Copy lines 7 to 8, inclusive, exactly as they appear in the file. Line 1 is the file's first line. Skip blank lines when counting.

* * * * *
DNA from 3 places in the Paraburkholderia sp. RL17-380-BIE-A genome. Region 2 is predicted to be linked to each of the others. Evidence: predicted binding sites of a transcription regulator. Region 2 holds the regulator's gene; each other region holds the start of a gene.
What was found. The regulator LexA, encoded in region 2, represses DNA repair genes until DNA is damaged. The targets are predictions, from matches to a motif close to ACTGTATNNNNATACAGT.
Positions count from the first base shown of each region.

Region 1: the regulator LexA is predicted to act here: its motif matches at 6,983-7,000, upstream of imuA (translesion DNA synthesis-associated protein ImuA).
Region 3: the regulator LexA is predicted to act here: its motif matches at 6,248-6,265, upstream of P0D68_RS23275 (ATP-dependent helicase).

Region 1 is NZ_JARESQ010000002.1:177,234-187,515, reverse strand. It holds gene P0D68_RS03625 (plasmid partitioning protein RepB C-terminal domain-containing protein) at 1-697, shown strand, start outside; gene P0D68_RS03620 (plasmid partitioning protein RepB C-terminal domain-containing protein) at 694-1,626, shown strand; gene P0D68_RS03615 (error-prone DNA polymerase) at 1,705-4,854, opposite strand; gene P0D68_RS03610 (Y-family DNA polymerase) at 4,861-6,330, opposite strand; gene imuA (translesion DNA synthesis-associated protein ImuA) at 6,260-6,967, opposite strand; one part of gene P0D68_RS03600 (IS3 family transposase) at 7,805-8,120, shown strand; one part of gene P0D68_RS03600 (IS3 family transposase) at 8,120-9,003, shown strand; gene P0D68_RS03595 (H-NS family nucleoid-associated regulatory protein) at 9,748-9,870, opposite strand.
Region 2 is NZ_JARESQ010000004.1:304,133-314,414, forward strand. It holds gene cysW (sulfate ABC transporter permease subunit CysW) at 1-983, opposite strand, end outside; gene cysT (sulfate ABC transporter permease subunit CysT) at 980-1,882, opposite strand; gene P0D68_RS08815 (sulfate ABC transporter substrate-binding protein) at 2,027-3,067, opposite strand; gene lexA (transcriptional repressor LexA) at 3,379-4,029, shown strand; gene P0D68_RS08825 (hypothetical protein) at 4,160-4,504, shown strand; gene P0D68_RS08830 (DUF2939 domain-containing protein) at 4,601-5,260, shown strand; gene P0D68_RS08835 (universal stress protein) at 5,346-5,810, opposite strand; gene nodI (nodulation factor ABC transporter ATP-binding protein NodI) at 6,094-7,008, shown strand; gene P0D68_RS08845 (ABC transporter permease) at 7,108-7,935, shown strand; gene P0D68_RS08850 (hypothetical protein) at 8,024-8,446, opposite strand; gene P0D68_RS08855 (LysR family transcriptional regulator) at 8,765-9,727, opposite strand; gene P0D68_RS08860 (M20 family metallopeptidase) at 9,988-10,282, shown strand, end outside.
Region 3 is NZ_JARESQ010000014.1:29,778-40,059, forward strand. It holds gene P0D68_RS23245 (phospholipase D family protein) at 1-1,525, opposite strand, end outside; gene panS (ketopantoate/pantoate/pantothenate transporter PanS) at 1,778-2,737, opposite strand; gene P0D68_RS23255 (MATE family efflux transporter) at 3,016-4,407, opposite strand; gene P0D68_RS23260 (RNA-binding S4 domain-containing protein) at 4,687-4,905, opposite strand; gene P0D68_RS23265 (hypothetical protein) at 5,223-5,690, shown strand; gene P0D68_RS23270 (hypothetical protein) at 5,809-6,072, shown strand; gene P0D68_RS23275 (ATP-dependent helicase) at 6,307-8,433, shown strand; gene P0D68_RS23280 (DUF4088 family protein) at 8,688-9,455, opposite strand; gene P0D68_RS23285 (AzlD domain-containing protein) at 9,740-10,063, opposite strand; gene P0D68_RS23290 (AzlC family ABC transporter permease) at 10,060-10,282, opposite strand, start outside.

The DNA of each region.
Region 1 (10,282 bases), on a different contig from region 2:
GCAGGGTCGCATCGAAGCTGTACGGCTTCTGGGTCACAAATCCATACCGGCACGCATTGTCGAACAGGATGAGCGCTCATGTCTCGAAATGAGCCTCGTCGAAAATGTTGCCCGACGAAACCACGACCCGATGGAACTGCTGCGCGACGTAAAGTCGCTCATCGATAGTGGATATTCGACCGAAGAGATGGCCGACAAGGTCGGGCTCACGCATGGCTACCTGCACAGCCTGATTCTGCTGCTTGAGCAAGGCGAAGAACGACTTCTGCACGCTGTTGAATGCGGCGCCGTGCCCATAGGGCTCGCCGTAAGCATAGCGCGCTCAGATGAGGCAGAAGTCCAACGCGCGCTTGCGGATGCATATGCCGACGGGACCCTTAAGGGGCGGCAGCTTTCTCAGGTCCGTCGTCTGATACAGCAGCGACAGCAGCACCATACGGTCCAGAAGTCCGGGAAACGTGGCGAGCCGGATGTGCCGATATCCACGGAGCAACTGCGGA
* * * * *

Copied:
Region 2 is NZ_JARESQ010000004.1:304,133-314,414, forward strand. It holds gene cysW (sulfate ABC transporter permease subunit CysW) at 1-983, opposite strand, end outside; gene cysT (sulfate ABC transporter permease subunit CysT) at 980-1,882, opposite strand; gene P0D68_RS08815 (sulfate ABC transporter substrate-binding protein) at 2,027-3,067, opposite strand; gene lexA (transcriptional repressor LexA) at 3,379-4,029, shown strand; gene P0D68_RS08825 (hypothetical protein) at 4,160-4,504, shown strand; gene P0D68_RS08830 (DUF2939 domain-containing protein) at 4,601-5,260, shown strand; gene P0D68_RS08835 (universal stress protein) at 5,346-5,810, opposite strand; gene nodI (nodulation factor ABC transporter ATP-binding protein NodI) at 6,094-7,008, shown strand; gene P0D68_RS08845 (ABC transporter permease) at 7,108-7,935, shown strand; gene P0D68_RS08850 (hypothetical protein) at 8,024-8,446, opposite strand; gene P0D68_RS08855 (LysR family transcriptional regulator) at 8,765-9,727, opposite strand; gene P0D68_RS08860 (M20 family metallopeptidase) at 9,988-10,282, shown strand, end outside.
Region 3 is NZ_JARESQ010000014.1:29,778-40,059, forward strand. It holds gene P0D68_RS23245 (phospholipase D family protein) at 1-1,525, opposite strand, end outside; gene panS (ketopantoate/pantoate/pantothenate transporter PanS) at 1,778-2,737, opposite strand; gene P0D68_RS23255 (MATE family efflux transporter) at 3,016-4,407, opposite strand; gene P0D68_RS23260 (RNA-binding S4 domain-containing protein) at 4,687-4,905, opposite strand; gene P0D68_RS23265 (hypothetical protein) at 5,223-5,690, shown strand; gene P0D68_RS23270 (hypothetical protein) at 5,809-6,072, shown strand; gene P0D68_RS23275 (ATP-dependent helicase) at 6,307-8,433, shown strand; gene P0D68_RS23280 (DUF4088 family protein) at 8,688-9,455, opposite strand; gene P0D68_RS23285 (AzlD domain-containing protein) at 9,740-10,063, opposite strand; gene P0D68_RS23290 (AzlC family ABC transporter permease) at 10,060-10,282, opposite strand, start outside.